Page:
Mair Griffiths. Voices from the Factory Floor

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Mair confirmed her name, address and date of birth - 14/07/1932.
Mair’s father was a farmer and she was one of 7 children. The farm was sold on her father’s death. Some of Mair’s sisters worked in a sewing factory. She went to school in Llangefni and left aged 16 to look for work. She wanted to be a nurse but had to wait until she was 19. She learnt to type in the British School, was interviewed for a job in the milk factory and was successful. This was in 1949 – in 1966 the factory let go a number of married women, and Mair along with them. She was shocked and received no sort of compensation.
Whilst working there, Mair learnt how to test the milk. Her first wage was £1, 12s and 6d, most of which she gave to her mother. She lived in Bodffordd and travelled by bus to the factory in Llangefni. At one time she worked the night shift and bought a bicycle to get to work. Initially she worked from 9-5 and didn’t find the hours long. There were breaks at 10, lunchtime and a tea-break at 3. There was no canteen, just a table where the workers hanged their coats. The tea water was heated in the lab. Mair took sandwiches every day until they built a canteen.
8.30 There were six girls working at the factory when Mair started – all single girls. Every day, lorries brought milk in churns from outlying farms which was tested by the girls in the lab. The girls worked in pairs, one to take a sample from the churn, the other to note the farms’ names. The milk was then taken to the lab to test the butterfat. The churn was then emptied into a larger vat. Mair describes the testing process – opening the churns, stirring the milk, smelling it; if it was sour a sample was placed in an incubator overnight. The test results didn’t take too long to come through. If all was well, it was bottled; if not, it was returned to the farmer who’d receive no payment for it. Sometimes the girls found foreign bodies in the milk – a piece of meat or even curlers when the farmer’s wife had a perm. The farmer was usually notified of this by phone from the office or he might receive a letter if the churns were too light. If his milk was returned too often (e.g. for sourness) the farmer would complain to the girls in the lab.
17.00 The girls in the lab worked with acid and wore overalls but they didn’t always wear the required gloves even though they were supervised. They were supposed to wear wellingtons when going out to collect samples. The factory was very clean as it was constantly washed by the men. The bottles were washed and sterilised – placed in a centrifuge and an oven. Mair thought the managers were very good – especially Mr R Thomas who died in his office directly after finishing work at five o’clock one day. Mair remembers there being about a dozen girls between the lab and the office where the wages were done. There were a lot of men. Most of the workers spoke Welsh with the odd Englishman – but the lab workers were all Welsh.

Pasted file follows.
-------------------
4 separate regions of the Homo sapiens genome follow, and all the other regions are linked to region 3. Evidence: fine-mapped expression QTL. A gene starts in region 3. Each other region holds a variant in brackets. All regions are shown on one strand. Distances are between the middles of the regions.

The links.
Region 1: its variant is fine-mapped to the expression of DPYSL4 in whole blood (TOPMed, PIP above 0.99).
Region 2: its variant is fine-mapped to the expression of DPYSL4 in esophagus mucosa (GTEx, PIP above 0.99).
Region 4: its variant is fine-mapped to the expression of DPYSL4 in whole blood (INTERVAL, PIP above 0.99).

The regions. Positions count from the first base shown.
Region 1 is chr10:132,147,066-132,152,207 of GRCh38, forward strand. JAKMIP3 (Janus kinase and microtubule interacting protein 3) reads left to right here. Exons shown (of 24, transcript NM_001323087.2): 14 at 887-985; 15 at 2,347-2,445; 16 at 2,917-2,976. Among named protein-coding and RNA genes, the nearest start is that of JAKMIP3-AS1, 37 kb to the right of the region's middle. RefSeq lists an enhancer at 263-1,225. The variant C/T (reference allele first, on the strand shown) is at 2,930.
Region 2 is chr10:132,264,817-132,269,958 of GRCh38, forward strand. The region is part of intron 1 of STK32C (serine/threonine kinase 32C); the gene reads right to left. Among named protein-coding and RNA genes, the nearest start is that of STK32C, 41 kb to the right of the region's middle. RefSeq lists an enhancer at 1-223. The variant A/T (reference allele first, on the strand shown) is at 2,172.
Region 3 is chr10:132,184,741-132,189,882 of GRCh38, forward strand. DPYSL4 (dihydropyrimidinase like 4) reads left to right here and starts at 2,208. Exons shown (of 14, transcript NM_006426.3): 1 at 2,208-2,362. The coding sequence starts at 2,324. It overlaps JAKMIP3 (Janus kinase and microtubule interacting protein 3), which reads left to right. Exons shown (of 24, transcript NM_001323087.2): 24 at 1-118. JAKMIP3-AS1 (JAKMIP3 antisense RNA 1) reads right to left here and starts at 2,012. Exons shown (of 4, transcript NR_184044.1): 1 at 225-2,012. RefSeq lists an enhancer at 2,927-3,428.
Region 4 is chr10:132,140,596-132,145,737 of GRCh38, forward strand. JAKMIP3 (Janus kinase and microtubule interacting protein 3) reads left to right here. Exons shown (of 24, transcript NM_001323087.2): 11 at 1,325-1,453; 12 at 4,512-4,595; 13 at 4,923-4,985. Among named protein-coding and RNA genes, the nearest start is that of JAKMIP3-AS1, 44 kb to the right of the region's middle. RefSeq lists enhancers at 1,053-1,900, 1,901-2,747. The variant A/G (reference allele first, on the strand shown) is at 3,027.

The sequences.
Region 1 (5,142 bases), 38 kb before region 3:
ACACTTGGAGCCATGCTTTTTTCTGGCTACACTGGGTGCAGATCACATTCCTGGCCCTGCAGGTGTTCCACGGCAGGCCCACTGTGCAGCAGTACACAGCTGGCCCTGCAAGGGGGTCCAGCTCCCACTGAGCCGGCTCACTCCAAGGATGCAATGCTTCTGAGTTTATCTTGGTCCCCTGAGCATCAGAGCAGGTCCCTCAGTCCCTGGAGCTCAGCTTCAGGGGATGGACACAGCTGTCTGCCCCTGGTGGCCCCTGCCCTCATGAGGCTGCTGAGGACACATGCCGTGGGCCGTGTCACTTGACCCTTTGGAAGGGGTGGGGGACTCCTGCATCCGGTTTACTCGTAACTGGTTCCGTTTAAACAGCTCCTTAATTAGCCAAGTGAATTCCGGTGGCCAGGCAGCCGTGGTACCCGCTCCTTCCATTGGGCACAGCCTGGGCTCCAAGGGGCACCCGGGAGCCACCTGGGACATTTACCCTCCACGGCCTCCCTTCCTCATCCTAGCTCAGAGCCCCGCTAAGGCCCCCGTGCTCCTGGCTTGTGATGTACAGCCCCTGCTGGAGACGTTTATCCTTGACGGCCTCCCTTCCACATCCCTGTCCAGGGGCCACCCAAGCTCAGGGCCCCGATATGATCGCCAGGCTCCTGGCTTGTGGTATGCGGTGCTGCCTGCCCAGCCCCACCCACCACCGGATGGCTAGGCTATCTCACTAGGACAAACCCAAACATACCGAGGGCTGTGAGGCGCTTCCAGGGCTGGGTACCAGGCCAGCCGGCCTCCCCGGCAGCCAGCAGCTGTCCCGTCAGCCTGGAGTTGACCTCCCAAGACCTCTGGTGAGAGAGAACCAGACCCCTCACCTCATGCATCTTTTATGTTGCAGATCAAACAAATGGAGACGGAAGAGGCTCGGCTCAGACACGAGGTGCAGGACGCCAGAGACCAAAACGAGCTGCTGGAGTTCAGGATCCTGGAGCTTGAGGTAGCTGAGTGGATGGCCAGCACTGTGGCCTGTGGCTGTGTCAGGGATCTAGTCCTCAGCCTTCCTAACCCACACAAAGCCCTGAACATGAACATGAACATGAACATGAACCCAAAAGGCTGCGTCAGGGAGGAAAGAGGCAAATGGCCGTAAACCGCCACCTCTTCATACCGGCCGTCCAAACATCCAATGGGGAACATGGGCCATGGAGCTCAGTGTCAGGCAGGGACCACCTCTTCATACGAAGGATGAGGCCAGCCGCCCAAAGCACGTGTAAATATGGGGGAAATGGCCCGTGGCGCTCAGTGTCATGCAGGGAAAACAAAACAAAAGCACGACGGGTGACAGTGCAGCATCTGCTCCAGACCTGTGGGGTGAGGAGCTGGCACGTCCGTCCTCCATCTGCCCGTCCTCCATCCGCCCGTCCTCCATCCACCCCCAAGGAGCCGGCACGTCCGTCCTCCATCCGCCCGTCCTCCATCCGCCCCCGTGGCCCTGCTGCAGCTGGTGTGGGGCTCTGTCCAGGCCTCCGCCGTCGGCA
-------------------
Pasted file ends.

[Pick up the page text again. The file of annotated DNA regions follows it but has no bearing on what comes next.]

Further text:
When Mair left the factory in 1966 her wages had risen to £11.30. Some of her colleagues (Eirlys, Maggie and Helen) were sent to college to learn more about the work. Nobody wondered why some were chosen and some weren’t. Mair was grateful to have a job.
Mair cannot recall a workers’ union at the factory, even though Rosie (VN032) remembers that only the men had a union. Mair lost her job when there was a drop in the amount of milk supplying the factory – two girls were lost from the office: Mair and Eirwen. The manageress in the office wrote to Head Office on their behalf. The official reason for choosing them both was because they were married. Mair had no choice other than to believe that this was the real reason and that the policy was to lose women before using the last in first out rule. Had there been a union for the women, perhaps it could have fought Mair’s case. She was given 5 weeks’ notice and then drew the dole which was £4/week. Previously, women had been able to go to the front of the dole queue, but this was no longer the case. There were many unemployed at the time, but Mair found work in a shop for the winter.
31.00 The fact that the men at the factory were in a union but the women were not was never discussed. The letter to Head Office written by Mrs Thomas had no effect and there was a stoic acceptance of the way things were. Mair had married in 1958 – her husband drove a milk lorry for the factory, but they had no children. As she worked her 5 weeks’ notice, Mair was downhearted and angry, but none of the other girls mentioned the subject of her leaving as it was dangerous to speak out in those days. There was no farewell party but the other girls bought her a present. Mair didn’t work a night shift for very long – and that came to an end before she was married. Mair recalls an incident that happened one evening at work. During her hour break she went down to a club in Llangefni to see who was there and to watch people dancing. When she returned to work the manager was waiting for her at the door. He asked her where she’d been and wasn’t happy about the situation. Mair had no choice but to do a night shift back then although she can’t remember whether she was paid more for doing so.
Once married, Mair lived in Llangaffo but didn’t leave the house much and spent her time doing housework. She can’t recall her annual holiday allowance although the factory didn’t close for a fortnight over the summer because cows had to be milked and milk produced. Bank holidays didn’t affect them either. Mair used to go to the Eisteddfod during her holidays.
In 1958, she went on a factory outing to Bourneville when it was still owned by Cadbury's.
Duration: 40 minutes